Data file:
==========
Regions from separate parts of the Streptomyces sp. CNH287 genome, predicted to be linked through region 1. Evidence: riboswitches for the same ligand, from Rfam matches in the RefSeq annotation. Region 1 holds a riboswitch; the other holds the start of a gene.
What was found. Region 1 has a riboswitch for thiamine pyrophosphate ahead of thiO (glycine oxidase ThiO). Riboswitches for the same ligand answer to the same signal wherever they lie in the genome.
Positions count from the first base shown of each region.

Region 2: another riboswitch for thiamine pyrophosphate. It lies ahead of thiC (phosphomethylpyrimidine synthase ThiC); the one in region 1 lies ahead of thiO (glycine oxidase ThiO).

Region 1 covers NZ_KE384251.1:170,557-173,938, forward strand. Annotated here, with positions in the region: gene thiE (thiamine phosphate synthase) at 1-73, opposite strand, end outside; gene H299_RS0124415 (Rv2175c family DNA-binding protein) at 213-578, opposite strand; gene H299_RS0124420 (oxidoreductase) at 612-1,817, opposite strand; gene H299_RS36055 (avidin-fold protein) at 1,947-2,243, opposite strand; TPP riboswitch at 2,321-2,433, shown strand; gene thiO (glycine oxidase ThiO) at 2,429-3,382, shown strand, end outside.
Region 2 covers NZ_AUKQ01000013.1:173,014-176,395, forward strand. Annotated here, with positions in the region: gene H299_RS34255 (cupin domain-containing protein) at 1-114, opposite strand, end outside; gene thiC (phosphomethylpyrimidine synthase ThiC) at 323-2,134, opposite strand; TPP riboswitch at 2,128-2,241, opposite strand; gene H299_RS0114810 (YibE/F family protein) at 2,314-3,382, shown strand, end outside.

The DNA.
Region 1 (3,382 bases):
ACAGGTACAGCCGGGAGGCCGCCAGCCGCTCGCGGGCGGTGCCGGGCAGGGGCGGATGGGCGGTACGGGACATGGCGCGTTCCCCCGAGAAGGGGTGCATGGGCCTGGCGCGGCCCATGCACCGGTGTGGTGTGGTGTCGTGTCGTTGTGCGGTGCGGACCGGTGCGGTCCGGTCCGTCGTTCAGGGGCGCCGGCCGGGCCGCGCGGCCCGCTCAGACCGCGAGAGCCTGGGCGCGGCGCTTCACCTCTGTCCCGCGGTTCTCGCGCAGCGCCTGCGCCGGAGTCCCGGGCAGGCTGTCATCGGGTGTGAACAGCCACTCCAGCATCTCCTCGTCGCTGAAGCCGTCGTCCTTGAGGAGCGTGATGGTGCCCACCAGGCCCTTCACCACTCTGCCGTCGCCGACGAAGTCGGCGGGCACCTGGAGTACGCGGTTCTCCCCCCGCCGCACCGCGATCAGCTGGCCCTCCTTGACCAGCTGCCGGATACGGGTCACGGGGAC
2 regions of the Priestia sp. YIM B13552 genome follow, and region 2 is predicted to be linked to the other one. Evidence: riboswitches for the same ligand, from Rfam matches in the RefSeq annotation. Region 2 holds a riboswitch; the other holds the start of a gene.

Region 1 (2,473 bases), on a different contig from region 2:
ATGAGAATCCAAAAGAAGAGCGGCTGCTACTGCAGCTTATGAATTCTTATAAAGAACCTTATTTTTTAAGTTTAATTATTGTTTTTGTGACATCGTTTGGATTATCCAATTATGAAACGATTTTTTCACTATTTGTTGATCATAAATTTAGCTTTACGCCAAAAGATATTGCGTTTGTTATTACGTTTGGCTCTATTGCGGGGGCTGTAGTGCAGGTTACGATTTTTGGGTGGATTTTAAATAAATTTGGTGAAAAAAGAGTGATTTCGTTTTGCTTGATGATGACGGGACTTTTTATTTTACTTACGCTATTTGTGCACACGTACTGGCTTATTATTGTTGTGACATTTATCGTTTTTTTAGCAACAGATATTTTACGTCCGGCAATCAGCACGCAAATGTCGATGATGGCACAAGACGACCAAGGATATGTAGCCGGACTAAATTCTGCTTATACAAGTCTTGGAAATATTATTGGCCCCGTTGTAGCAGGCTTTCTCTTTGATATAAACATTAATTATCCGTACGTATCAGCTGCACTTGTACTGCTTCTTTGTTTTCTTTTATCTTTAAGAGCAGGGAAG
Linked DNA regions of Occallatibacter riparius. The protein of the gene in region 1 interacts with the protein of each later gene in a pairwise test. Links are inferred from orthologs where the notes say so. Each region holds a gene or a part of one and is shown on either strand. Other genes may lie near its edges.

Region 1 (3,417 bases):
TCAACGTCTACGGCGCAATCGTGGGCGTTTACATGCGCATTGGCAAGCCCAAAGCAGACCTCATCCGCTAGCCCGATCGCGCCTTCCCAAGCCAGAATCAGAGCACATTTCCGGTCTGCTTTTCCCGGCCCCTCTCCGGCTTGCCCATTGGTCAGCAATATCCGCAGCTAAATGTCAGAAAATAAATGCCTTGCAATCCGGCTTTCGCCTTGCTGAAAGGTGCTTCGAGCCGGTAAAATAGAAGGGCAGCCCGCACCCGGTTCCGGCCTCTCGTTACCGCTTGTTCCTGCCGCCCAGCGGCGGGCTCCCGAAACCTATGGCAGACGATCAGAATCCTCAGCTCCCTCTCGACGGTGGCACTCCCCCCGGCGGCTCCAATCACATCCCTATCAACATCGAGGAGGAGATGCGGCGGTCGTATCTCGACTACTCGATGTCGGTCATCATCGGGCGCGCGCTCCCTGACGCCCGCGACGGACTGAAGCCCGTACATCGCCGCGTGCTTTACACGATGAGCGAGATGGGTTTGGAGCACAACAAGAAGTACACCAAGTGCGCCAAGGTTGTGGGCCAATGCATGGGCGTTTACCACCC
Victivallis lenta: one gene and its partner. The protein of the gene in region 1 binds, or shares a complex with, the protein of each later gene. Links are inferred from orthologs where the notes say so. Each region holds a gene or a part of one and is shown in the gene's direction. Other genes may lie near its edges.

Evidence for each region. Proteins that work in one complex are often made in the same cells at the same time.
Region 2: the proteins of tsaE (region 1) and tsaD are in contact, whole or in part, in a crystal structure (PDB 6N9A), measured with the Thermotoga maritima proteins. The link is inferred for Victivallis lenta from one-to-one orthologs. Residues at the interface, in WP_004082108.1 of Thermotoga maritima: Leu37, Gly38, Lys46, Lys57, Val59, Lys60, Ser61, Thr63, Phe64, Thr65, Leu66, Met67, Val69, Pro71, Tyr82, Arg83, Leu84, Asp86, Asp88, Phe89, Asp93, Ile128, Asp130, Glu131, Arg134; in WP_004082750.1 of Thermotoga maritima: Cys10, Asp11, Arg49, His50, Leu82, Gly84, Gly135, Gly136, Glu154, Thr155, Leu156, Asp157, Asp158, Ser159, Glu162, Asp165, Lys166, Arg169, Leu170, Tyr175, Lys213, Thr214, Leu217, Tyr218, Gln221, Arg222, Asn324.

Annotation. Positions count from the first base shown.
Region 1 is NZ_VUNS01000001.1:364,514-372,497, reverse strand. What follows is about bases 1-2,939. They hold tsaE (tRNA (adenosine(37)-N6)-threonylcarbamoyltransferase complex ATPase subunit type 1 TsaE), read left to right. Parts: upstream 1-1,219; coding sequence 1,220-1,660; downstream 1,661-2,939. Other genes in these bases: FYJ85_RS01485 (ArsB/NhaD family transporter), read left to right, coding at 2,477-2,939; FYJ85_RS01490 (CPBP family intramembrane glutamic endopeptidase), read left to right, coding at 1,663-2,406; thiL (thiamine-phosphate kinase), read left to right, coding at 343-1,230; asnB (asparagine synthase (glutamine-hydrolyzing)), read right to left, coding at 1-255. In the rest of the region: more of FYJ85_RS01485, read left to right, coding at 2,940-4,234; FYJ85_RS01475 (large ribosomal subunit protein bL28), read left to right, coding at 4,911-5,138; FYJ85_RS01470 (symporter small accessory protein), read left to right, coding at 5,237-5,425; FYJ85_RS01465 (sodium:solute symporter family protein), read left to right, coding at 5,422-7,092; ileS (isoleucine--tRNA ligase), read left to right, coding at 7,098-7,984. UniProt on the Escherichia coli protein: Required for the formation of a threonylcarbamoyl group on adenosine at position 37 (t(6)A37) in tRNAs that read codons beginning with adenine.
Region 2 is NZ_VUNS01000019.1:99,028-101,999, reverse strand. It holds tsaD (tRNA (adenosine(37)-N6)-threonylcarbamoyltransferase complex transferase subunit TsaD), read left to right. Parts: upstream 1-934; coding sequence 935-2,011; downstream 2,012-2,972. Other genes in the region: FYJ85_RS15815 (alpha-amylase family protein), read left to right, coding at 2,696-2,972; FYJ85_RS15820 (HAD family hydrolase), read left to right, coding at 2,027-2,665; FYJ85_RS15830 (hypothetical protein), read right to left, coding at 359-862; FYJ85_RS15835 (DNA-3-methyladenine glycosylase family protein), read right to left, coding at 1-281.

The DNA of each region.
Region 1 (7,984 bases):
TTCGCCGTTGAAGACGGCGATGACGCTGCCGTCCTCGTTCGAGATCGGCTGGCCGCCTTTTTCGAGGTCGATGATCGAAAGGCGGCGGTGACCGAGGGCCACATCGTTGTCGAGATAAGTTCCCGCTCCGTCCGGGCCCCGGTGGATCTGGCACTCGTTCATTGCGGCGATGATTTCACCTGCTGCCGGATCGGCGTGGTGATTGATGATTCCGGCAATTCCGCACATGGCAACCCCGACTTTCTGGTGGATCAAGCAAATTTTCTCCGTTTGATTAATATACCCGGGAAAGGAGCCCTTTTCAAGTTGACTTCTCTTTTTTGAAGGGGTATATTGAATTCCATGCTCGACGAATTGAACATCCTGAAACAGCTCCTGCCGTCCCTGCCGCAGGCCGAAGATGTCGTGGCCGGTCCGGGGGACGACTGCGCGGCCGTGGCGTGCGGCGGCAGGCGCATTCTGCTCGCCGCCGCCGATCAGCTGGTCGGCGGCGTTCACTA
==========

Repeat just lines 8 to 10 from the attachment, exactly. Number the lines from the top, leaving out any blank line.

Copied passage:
Region 1 (3,382 bases):
ACAGGTACAGCCGGGAGGCCGCCAGCCGCTCGCGGGCGGTGCCGGGCAGGGGCGGATGGGCGGTACGGGACATGGCGCGTTCCCCCGAGAAGGGGTGCATGGGCCTGGCGCGGCCCATGCACCGGTGTGGTGTGGTGTCGTGTCGTTGTGCGGTGCGGACCGGTGCGGTCCGGTCCGTCGTTCAGGGGCGCCGGCCGGGCCGCGCGGCCCGCTCAGACCGCGAGAGCCTGGGCGCGGCGCTTCACCTCTGTCCCGCGGTTCTCGCGCAGCGCCTGCGCCGGAGTCCCGGGCAGGCTGTCATCGGGTGTGAACAGCCACTCCAGCATCTCCTCGTCGCTGAAGCCGTCGTCCTTGAGGAGCGTGATGGTGCCCACCAGGCCCTTCACCACTCTGCCGTCGCCGACGAAGTCGGCGGGCACCTGGAGTACGCGGTTCTCCCCCCGCCGCACCGCGATCAGCTGGCCCTCCTTGACCAGCTGCCGGATACGGGTCACGGGGAC
2 regions of the Priestia sp. YIM B13552 genome follow, and region 2 is predicted to be linked to the other one. Evidence: riboswitches for the same ligand, from Rfam matches in the RefSeq annotation. Region 2 holds a riboswitch; the other holds the start of a gene.